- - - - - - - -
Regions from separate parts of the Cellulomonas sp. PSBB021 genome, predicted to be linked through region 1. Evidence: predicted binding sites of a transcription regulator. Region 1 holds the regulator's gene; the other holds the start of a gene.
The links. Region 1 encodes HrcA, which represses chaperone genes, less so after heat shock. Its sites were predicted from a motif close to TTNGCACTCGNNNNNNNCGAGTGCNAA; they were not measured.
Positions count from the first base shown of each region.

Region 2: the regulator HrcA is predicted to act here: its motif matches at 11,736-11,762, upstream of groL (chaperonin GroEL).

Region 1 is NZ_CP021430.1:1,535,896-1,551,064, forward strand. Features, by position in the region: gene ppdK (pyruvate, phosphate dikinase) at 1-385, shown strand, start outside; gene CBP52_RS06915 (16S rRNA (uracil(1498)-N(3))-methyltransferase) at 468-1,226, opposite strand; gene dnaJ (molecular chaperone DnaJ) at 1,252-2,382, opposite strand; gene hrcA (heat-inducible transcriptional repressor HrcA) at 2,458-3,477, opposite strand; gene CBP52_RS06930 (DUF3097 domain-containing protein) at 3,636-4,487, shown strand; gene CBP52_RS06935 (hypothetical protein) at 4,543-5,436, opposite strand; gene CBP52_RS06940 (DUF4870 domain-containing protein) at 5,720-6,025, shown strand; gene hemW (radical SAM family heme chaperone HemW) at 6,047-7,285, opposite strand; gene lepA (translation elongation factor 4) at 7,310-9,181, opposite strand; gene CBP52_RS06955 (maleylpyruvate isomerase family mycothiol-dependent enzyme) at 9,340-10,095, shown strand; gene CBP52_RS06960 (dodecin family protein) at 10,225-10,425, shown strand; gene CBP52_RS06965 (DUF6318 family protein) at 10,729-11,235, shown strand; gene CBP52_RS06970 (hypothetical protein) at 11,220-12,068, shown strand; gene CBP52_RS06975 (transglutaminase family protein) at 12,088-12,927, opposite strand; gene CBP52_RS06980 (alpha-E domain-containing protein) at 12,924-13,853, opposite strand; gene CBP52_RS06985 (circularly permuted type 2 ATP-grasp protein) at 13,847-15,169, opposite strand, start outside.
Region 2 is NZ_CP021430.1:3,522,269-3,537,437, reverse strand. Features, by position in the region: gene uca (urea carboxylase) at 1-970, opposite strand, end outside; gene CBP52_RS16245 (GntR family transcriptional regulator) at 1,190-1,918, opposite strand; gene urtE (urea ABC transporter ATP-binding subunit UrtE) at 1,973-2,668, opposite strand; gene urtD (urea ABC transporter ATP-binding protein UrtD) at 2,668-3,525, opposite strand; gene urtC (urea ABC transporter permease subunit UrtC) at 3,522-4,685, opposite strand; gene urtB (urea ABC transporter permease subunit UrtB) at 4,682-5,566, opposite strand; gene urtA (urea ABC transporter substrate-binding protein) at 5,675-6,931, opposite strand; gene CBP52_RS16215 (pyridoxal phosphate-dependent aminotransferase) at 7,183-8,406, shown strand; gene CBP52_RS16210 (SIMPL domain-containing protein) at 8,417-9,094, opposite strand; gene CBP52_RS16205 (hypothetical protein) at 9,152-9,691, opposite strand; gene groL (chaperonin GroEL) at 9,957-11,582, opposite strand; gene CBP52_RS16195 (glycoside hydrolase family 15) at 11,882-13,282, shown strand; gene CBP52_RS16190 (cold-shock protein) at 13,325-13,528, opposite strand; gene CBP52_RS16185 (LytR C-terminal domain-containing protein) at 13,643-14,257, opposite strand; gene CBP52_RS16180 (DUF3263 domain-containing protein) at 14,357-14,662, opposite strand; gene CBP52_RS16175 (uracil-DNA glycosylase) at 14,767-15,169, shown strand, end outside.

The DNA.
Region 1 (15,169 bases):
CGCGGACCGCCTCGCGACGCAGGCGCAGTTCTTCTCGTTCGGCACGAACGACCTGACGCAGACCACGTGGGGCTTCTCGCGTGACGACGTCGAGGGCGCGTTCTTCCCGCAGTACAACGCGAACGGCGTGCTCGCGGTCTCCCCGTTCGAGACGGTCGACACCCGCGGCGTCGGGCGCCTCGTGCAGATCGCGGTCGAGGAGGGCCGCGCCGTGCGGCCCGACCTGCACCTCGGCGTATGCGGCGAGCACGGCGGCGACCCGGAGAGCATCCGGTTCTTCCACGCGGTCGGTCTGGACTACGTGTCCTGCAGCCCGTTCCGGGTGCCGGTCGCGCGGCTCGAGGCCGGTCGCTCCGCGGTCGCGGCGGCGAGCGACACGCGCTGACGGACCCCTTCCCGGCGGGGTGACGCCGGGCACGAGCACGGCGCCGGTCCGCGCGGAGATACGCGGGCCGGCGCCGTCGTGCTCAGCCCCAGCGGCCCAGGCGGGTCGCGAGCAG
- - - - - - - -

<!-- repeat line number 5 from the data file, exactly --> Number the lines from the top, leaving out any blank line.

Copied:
Region 1 is NZ_CP021430.1:1,535,896-1,551,064, forward strand. Features, by position in the region: gene ppdK (pyruvate, phosphate dikinase) at 1-385, shown strand, start outside; gene CBP52_RS06915 (16S rRNA (uracil(1498)-N(3))-methyltransferase) at 468-1,226, opposite strand; gene dnaJ (molecular chaperone DnaJ) at 1,252-2,382, opposite strand; gene hrcA (heat-inducible transcriptional repressor HrcA) at 2,458-3,477, opposite strand; gene CBP52_RS06930 (DUF3097 domain-containing protein) at 3,636-4,487, shown strand; gene CBP52_RS06935 (hypothetical protein) at 4,543-5,436, opposite strand; gene CBP52_RS06940 (DUF4870 domain-containing protein) at 5,720-6,025, shown strand; gene hemW (radical SAM family heme chaperone HemW) at 6,047-7,285, opposite strand; gene lepA (translation elongation factor 4) at 7,310-9,181, opposite strand; gene CBP52_RS06955 (maleylpyruvate isomerase family mycothiol-dependent enzyme) at 9,340-10,095, shown strand; gene CBP52_RS06960 (dodecin family protein) at 10,225-10,425, shown strand; gene CBP52_RS06965 (DUF6318 family protein) at 10,729-11,235, shown strand; gene CBP52_RS06970 (hypothetical protein) at 11,220-12,068, shown strand; gene CBP52_RS06975 (transglutaminase family protein) at 12,088-12,927, opposite strand; gene CBP52_RS06980 (alpha-E domain-containing protein) at 12,924-13,853, opposite strand; gene CBP52_RS06985 (circularly permuted type 2 ATP-grasp protein) at 13,847-15,169, opposite strand, start outside.